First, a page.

Gene came to Centurion after a career at the American Arbitration Association in both non-profit management and law positions. He began at Centurion as a volunteer in 2012 and joined the staff in 2014. He has also served as legal counsel in corporate and law firm settings and a municipal attorney in Newark NJ. Having handled criminal cases on both the defense and prosecution sides, Gene came to Centurion with the hope of applying this perspective to seek justice for the innocent in prison. Gene holds a journalism degree from Rutgers and a law degree from Seton Hall.
As Chief Development Officer and Deputy Executive Director, Corey Waldron will work with Centurion’s staff, board, volunteers, and donors to grow support for our work, and build organizational capacity. She will also be mentored and trained to succeed Kate Germond as Centurion’s Executive Director in the future. Corey has more than 15 years of experience working for non-profits in the Trenton and Princeton communities. She has served in a variety of roles including executive director, board member, program manager, and fundraiser at both local and national organizations with a wide range of missions including community development, education, domestic violence prevention, and disability services.
Most recently, Corey served as the Chief Development Officer for Isles, Inc., where she was responsible for working with Isles’ donors to advance the organization’s mission and create opportunities for growth and innovation. Prior to that, Corey worked as the Director of Institutional Giving and Strategic Initiatives for a Learning Ally, a national educational non-profit based in Princeton, NJ where she oversaw their foundation giving program lead strategic program development. She received her BA degree in International Relations at American University in Washington, DC. Corey lives in Lawrenceville, NJ with her husband and young daughter.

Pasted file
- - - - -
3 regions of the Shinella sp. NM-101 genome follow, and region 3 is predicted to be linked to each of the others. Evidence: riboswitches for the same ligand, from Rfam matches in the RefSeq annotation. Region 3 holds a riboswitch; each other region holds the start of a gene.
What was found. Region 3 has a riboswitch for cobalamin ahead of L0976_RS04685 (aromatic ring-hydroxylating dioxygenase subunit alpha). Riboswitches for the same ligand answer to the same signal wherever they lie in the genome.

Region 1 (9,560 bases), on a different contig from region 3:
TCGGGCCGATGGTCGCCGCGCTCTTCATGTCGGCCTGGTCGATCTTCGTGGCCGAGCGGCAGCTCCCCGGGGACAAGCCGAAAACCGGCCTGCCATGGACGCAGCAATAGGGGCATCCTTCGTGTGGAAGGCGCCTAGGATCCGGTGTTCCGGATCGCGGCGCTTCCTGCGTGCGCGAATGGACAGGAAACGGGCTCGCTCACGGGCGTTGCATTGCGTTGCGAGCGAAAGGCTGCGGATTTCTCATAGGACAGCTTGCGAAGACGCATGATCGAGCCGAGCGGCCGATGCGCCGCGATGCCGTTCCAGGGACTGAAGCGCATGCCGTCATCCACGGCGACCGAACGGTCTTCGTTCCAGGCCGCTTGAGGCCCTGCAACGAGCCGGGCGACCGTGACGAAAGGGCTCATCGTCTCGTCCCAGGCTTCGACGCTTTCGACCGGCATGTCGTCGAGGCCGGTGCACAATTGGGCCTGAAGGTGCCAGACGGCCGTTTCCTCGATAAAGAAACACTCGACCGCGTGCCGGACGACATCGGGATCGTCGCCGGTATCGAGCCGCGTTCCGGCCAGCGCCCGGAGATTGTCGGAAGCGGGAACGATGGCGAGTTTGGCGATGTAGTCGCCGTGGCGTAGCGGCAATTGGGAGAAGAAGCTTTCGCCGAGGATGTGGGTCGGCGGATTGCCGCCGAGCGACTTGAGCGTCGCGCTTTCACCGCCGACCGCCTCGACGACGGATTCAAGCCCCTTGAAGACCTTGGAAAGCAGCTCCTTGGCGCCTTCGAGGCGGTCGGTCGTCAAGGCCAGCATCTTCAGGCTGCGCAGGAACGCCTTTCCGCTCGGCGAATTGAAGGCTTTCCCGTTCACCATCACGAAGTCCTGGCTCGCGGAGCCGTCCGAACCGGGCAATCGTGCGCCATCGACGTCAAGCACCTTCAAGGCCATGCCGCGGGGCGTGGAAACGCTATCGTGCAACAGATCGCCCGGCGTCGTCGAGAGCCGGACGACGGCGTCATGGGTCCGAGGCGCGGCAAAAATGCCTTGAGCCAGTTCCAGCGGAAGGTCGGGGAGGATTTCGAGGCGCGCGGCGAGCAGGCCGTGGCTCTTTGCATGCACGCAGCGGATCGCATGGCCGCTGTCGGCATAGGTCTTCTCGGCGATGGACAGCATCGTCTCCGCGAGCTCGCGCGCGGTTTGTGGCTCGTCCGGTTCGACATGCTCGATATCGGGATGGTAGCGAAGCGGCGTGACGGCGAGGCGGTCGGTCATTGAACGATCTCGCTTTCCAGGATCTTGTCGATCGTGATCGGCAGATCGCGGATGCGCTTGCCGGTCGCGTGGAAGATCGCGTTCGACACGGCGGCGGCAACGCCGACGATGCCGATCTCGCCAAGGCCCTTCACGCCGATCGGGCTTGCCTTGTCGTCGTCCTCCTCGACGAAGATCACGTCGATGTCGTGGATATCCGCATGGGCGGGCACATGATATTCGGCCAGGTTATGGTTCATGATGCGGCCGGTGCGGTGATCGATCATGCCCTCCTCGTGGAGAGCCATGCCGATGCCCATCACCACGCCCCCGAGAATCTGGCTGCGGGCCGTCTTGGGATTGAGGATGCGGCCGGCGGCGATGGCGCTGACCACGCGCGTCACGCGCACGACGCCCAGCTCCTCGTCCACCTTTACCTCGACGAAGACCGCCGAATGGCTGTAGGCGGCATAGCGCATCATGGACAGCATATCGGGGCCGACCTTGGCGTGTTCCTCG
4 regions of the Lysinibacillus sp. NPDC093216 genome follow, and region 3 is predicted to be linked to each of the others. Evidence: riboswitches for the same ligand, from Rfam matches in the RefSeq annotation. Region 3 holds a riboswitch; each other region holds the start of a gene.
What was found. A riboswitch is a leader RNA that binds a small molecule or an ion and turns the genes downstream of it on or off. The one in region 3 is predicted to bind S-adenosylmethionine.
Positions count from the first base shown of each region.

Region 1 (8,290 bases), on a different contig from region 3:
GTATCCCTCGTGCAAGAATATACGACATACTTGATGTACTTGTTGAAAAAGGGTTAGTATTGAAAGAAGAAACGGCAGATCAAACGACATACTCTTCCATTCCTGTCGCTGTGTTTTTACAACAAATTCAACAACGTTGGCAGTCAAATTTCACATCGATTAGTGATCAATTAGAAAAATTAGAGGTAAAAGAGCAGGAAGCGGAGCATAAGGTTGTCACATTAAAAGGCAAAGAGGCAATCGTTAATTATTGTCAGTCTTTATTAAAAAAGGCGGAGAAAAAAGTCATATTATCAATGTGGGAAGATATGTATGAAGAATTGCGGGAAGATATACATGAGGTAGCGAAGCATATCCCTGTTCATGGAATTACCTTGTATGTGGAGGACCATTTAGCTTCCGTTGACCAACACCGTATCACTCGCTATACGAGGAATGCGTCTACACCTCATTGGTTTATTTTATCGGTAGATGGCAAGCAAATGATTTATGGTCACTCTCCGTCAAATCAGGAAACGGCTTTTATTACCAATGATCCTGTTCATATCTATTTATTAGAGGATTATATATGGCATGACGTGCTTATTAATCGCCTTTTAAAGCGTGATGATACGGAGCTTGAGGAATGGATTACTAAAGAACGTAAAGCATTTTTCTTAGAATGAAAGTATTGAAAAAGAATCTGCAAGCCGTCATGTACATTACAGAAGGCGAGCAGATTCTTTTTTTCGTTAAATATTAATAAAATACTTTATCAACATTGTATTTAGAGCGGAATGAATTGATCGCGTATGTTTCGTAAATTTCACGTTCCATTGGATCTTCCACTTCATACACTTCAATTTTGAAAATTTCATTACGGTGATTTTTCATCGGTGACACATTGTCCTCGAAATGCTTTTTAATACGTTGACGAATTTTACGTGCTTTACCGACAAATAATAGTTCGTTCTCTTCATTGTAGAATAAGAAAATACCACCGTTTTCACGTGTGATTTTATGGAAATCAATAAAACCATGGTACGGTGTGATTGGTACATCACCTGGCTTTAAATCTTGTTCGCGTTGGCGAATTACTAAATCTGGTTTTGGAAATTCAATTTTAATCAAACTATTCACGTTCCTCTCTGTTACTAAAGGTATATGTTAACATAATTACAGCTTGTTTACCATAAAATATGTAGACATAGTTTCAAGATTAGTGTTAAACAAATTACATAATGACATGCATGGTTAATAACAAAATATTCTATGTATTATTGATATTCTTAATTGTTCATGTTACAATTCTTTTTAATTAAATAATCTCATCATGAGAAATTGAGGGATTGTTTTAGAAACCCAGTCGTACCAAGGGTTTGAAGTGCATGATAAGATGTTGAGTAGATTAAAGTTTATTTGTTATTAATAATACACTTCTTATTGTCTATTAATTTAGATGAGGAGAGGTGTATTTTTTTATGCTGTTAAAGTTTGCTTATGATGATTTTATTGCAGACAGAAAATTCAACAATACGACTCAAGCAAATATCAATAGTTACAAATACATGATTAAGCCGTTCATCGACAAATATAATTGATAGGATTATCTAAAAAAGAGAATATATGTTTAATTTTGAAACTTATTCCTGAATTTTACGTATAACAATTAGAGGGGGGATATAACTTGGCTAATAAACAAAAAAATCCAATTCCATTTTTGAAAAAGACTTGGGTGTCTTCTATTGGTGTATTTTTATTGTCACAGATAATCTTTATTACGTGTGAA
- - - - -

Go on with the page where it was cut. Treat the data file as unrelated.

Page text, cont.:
Kim began volunteering as a case worker at Centurion Ministries in September of 2011. She became a full-time staff member in March of 2013 and works in conjunction with Gene Truncellito in overseeing the development of prospective cases.
Prior to her employment at Centurion Ministries, Kim worked in the area of insurance law and regulation and in the field of education. She received her Bachelor of Science degree from the University of Illinois and law degree from Widener University School of Law. She was admitted to practice in the Commonwealth of Pennsylvania in 1994.
Laila has more than 14 years of experience in various development and administrative operations roles and is skilled in donor relations, fundraising, and process management. Prior to joining Centurion’s team, Laila was the Resource Development Manager at Isles, Inc., and the Development Director at the Waldorf School of Princeton.
Before the Waldorf School of Princeton, Laila spent over a decade overseeing the US, Puerto Rico, and Mexico fleet operations at C. R. Bard, Inc. During that time, she held the position of co-chair of the Bard Volunteer Council, organizing employees to achieve annual fundraising goals and volunteer events for various established non-profit and local organizations, such as United Way of Union County, American Heart Association, Community Food Bank of New Jersey, and Habitat for Humanity. She earned her BA in psychology at Thomas Edison State University and is pursuing her MALS in Strategic Planning and Board Leadership.
In her spare time, Laila is a review committee member for Cooperman College Scholars and a member of Masjid Waarith ud Deen fundraising committee. She is the mother of two children, Brie, who is a recent SUNY, BFA graduate and Rell an active middle schooler.
At any given time, Centurion has some 15 high level volunteers from the area who are our Case Developers. They are often retired lawyers, doctors, scientists, or educators. We ask that devote at least eight hours a week to case review work as they serve an extremely important role in the identification and development of prospective cases. Each case developer is responsible for collecting and summarizing the facts of the case as they are developed via correspondence directly with the inmate and verified through documentation. This position requires a logical thought process and the ability to methodically summarize critical details into a cohesive report.